During a long conference call with reporters earlier about the assassination of former prime minister Benazir Bhutto and its impact on Pakistani stability and international relations, Council on Foreign Relations Pakistan expert Daniel Markey expressed concern about the Obama campaign’s posture on Pakistan.
“Some of the candidates have in the past — the most significant one was when Barack Obama made his comments about his willingness to go into Pakistan if necessary if the Pakistanis wouldn’t act to clean out Al Qaeda. And that made waves back in Pakistan and certainly complicated diplomacy with the government of Pakistan. It made Musharraf’s life more difficult because it appeared that the United States and somebody speaking as a potential president of the United States… The way it was played back in Pakistan was that they were threatening to invade. And I think my concern would be with the current political campaign cycle in full swing is that you could get some of the candidates saying things again that looked threatening or menacing.”
From the candidates’ statements reacting to this morning’s news of Bhutto’s assassination, the one offered by Bill Richardson seems most likely to meet Markey’s definition of unhelpful meddling.
From Richardson’s statement:
It is in the interests of the US that there be a democratic Pakistan that relentlessly hunts down terrorists. Musharraf has failed, and his attempts to cling to power are destabilizing his country. He must go.”
UPDATE: The Obama campaign sends over the following exchange between Bhutto and a questioner at C.F.R. event in August.
QUESTIONER: You may have covered that, what I was going to ask you next, but let me try it anyhow.
We had quite an interesting, and indeed still are, mini-debate here politically between two — initially two of the Democratic aspirants for presidents, and it spread now across party lines. And Barack Obama kicked it off by saying, “If we have actionable intelligence about high-value terrorist targets and President Musharraf won’t act, we will.” That’s a direct quote from a recent speech of his. What is your reaction to that?
BHUTTO: Well, I wouldn’t like the United States to violate Pakistan’s sovereignty with unauthorized military operations. But the issue that I would like to stress is that Barack Obama also said, if Pakistan won’t act. And that’s the critical issue, that the government has to act. And the government has to act to protect Pakistan’s own serenity and integrity, its own respect, and to understand that if it creates a vacuum, then others aren’t going to just twiddle their thumbs while militants freely move across the border.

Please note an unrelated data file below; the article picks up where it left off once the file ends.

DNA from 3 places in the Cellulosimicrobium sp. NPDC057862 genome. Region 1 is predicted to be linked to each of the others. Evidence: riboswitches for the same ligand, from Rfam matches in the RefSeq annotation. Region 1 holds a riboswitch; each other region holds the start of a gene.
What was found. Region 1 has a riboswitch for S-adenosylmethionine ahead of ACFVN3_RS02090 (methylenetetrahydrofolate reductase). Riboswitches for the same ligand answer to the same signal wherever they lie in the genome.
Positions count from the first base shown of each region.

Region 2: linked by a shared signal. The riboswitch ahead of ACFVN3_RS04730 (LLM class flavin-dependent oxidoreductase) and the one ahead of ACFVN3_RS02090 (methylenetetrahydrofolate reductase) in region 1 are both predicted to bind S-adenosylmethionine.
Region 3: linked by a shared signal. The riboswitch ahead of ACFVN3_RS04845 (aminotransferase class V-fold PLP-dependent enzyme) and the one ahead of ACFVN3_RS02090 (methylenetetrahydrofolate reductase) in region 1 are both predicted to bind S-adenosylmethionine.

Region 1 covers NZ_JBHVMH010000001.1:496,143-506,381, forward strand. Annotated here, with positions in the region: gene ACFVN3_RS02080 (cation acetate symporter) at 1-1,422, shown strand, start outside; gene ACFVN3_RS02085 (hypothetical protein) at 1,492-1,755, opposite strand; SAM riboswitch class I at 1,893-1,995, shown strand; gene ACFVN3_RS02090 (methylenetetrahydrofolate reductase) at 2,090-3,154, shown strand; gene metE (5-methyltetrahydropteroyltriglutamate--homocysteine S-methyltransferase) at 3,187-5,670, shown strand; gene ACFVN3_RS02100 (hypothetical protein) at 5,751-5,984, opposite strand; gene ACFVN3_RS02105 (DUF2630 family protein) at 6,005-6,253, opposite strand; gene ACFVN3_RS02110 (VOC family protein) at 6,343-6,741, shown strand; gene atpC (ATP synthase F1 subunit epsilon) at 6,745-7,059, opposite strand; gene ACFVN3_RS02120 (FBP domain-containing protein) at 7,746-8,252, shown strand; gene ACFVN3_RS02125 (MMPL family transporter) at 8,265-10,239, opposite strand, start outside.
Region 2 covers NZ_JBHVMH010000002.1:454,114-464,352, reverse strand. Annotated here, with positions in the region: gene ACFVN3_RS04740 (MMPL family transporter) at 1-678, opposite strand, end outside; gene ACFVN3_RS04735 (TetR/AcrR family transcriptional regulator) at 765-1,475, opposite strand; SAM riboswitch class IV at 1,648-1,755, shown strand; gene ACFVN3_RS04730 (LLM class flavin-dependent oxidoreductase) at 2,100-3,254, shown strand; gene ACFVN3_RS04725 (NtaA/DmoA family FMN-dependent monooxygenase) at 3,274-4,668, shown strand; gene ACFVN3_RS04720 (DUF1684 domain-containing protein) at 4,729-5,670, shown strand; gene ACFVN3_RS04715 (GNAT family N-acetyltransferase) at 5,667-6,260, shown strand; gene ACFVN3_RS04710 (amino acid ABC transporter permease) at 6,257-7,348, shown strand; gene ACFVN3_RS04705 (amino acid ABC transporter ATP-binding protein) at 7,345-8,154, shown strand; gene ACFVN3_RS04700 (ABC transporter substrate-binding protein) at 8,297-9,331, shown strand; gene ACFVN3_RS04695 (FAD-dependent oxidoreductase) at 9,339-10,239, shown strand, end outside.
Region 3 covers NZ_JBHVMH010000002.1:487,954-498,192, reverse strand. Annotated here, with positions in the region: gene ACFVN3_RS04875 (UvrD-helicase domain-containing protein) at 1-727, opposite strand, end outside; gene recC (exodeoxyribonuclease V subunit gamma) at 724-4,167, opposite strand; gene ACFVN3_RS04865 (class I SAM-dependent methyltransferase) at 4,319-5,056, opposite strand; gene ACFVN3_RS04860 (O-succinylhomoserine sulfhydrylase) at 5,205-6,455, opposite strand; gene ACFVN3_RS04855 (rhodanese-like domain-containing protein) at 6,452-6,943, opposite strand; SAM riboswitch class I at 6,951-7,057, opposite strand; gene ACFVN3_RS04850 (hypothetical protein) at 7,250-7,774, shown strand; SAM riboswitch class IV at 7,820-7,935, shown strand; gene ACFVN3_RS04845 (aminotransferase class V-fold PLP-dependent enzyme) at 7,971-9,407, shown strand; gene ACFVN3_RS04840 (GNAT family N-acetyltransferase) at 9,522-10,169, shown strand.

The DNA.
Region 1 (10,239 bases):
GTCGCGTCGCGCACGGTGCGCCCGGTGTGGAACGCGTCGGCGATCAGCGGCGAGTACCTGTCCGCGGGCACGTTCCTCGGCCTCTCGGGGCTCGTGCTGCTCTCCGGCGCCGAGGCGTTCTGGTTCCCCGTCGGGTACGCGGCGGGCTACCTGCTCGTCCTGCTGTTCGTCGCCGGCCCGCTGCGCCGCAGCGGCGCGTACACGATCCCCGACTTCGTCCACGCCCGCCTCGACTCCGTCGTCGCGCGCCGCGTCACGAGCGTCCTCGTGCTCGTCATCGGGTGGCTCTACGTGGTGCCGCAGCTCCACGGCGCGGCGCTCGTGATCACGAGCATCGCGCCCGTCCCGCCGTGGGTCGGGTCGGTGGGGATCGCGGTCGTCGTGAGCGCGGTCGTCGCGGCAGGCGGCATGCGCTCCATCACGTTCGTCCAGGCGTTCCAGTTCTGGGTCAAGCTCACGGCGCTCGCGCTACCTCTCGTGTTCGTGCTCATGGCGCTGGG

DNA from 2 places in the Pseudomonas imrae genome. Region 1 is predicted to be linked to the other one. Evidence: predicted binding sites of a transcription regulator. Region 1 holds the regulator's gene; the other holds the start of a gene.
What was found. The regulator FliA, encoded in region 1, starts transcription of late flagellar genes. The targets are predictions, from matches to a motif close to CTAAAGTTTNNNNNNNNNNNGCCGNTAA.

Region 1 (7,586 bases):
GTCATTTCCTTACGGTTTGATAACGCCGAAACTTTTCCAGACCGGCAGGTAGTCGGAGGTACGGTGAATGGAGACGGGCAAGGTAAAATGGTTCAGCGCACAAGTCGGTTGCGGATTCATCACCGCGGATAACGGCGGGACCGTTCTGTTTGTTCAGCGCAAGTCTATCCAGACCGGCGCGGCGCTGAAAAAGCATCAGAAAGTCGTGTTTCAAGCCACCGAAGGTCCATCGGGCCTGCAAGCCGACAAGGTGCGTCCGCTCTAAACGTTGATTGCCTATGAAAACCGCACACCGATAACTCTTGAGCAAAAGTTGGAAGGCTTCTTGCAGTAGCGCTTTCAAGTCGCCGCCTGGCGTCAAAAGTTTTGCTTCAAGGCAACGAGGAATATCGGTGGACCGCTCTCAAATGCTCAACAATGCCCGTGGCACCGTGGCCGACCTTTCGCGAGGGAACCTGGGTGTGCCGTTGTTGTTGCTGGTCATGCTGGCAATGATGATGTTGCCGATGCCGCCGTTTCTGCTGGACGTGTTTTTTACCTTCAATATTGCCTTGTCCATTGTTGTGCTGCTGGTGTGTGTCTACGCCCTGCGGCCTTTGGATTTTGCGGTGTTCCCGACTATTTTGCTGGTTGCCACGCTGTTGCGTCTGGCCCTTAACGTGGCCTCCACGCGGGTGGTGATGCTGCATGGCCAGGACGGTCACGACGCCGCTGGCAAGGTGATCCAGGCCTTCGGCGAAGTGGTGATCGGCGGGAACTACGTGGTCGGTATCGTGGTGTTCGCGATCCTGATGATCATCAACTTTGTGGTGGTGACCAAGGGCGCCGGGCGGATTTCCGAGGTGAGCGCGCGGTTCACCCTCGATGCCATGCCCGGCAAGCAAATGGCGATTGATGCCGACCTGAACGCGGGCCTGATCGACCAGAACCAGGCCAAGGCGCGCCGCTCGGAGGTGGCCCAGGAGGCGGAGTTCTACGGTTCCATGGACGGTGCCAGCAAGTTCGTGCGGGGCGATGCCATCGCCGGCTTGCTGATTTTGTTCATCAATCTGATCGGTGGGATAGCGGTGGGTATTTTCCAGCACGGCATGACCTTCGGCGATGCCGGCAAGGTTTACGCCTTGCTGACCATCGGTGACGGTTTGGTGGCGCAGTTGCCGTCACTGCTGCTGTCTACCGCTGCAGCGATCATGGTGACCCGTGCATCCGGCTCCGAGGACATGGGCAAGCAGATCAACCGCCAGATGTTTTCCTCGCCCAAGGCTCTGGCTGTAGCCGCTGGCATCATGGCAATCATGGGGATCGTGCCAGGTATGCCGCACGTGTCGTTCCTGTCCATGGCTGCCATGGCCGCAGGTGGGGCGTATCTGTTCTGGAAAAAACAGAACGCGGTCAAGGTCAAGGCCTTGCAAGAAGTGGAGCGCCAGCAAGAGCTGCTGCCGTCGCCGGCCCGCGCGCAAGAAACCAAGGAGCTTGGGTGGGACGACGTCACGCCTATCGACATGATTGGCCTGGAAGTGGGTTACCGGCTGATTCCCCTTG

I think General Musharraf did the right thing recently in admitting that militants are using our soil, but he said the army has nothing to do with it. But nonetheless, the issue for me is that we cannot cede parts of Pakistani territory to anybody; not just the Taliban, to anybody. That in Pakistan we have one army, one police, one constitution, one government. We cannot allow parallel armies, parallel militias, parallel laws and parallel command structures. Today it’s not just the intelligence services, who were previously called a state within a state. Today it’s the militants who are becoming yet another little state within the state, and this is leading some people to say that Pakistan is on the slippery slope of being called a failed state. But this is a crisis for Pakistan, that unless we deal with the extremists and the terrorists, our entire state could founder.
Terrorism is loathsome everywhere it strikes, but today’s bombing really sticks in the craw. Someone evil in that region just silenced a voice that could have done a lot of good for that country.”